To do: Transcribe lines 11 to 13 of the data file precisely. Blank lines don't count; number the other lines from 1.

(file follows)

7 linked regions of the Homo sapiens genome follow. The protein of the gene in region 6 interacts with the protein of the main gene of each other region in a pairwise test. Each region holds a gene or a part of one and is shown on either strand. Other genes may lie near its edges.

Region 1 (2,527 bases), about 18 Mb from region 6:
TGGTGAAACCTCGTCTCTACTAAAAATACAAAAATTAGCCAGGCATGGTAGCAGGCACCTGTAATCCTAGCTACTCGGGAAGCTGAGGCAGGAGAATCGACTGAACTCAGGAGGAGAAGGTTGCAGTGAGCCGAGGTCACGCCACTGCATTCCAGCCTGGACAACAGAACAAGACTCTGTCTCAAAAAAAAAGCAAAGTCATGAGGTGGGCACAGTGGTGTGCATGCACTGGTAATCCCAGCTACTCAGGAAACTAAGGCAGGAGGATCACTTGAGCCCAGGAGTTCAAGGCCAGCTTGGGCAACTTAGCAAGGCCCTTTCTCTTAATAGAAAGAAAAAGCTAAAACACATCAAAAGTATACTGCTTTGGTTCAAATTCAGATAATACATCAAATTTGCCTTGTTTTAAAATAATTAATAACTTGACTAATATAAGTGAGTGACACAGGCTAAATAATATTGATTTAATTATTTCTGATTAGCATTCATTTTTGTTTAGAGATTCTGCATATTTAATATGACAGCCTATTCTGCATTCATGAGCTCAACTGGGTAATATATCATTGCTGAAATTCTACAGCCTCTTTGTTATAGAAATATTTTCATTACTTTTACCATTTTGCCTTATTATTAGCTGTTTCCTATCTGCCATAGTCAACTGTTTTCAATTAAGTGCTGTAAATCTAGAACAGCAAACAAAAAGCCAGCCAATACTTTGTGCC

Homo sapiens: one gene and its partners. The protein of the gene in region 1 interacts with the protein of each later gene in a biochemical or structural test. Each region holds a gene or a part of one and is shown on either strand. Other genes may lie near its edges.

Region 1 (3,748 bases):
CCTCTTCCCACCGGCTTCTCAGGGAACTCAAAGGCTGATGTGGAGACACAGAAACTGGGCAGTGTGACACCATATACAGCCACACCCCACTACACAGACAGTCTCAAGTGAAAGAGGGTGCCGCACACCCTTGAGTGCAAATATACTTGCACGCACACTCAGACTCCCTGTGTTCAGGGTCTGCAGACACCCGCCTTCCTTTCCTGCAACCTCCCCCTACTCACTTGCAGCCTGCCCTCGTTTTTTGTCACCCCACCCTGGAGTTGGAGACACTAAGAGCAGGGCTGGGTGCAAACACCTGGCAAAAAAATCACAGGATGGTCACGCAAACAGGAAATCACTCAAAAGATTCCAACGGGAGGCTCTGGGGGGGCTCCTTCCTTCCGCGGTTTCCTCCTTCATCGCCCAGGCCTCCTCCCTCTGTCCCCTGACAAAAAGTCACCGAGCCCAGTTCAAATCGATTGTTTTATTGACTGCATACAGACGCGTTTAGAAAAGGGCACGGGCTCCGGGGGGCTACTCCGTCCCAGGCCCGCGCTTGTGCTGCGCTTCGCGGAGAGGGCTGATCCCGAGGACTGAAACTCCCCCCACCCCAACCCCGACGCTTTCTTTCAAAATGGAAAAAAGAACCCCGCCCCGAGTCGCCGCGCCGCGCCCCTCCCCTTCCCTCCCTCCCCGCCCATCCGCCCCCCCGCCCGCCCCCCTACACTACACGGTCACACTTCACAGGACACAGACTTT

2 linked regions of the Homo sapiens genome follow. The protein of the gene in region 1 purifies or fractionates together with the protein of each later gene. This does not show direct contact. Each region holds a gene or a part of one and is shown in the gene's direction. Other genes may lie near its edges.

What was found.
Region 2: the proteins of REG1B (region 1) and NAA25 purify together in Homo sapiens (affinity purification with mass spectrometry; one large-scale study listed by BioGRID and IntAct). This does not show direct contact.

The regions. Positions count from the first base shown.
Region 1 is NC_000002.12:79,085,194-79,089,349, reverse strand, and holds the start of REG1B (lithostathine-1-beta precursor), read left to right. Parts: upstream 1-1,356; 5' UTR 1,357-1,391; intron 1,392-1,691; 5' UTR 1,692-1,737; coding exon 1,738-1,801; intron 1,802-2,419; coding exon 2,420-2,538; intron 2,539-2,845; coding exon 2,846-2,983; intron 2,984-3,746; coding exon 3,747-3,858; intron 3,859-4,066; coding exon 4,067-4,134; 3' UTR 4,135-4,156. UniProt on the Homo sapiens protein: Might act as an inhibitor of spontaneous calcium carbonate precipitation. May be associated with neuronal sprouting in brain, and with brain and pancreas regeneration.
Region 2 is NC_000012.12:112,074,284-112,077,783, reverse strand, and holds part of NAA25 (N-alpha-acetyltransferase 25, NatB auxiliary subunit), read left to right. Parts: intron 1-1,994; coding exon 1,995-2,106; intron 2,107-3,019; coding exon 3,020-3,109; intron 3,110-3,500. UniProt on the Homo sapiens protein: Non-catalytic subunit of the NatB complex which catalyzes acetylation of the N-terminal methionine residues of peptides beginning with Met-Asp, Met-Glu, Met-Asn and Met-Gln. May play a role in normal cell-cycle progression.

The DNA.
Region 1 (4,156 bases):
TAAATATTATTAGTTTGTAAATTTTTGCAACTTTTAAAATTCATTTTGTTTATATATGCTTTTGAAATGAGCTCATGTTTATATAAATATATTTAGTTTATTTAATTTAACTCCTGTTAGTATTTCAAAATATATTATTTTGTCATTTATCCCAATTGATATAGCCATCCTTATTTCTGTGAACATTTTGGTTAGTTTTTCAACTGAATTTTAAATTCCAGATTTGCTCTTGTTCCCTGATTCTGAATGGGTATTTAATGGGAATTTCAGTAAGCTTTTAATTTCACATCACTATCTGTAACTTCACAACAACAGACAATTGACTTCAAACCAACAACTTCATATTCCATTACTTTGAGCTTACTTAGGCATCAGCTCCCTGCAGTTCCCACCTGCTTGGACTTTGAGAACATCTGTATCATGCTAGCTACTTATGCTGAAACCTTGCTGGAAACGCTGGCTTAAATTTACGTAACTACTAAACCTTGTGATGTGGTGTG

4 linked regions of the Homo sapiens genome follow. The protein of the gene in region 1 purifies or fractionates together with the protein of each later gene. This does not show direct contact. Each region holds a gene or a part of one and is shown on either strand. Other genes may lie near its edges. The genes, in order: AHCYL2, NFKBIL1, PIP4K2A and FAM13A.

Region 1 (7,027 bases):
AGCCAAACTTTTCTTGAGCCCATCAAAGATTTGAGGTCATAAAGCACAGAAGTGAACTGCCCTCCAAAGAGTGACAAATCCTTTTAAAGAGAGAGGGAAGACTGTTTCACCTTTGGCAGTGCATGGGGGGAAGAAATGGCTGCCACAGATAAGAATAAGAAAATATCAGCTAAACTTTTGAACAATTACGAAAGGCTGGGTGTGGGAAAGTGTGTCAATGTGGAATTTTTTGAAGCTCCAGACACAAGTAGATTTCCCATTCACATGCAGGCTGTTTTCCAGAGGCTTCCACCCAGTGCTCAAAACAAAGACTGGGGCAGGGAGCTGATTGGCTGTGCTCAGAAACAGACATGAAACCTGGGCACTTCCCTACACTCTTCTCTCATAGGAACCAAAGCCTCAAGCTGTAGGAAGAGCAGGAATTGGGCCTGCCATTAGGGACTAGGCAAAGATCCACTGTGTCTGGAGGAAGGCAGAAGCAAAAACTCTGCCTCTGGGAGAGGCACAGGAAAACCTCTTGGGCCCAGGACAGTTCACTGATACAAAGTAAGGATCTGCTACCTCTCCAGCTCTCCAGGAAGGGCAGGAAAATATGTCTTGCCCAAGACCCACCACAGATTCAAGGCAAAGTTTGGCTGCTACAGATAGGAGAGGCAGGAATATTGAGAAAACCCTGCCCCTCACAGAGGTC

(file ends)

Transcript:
Region 1 is NC_000002.12:79,085,194-79,089,349, reverse strand, and holds the start of REG1B (lithostathine-1-beta precursor), read left to right. Parts: upstream 1-1,356; 5' UTR 1,357-1,391; intron 1,392-1,691; 5' UTR 1,692-1,737; coding exon 1,738-1,801; intron 1,802-2,419; coding exon 2,420-2,538; intron 2,539-2,845; coding exon 2,846-2,983; intron 2,984-3,746; coding exon 3,747-3,858; intron 3,859-4,066; coding exon 4,067-4,134; 3' UTR 4,135-4,156. UniProt on the Homo sapiens protein: Might act as an inhibitor of spontaneous calcium carbonate precipitation. May be associated with neuronal sprouting in brain, and with brain and pancreas regeneration.
Region 2 is NC_000012.12:112,074,284-112,077,783, reverse strand, and holds part of NAA25 (N-alpha-acetyltransferase 25, NatB auxiliary subunit), read left to right. Parts: intron 1-1,994; coding exon 1,995-2,106; intron 2,107-3,019; coding exon 3,020-3,109; intron 3,110-3,500. UniProt on the Homo sapiens protein: Non-catalytic subunit of the NatB complex which catalyzes acetylation of the N-terminal methionine residues of peptides beginning with Met-Asp, Met-Glu, Met-Asn and Met-Gln. May play a role in normal cell-cycle progression.

The DNA.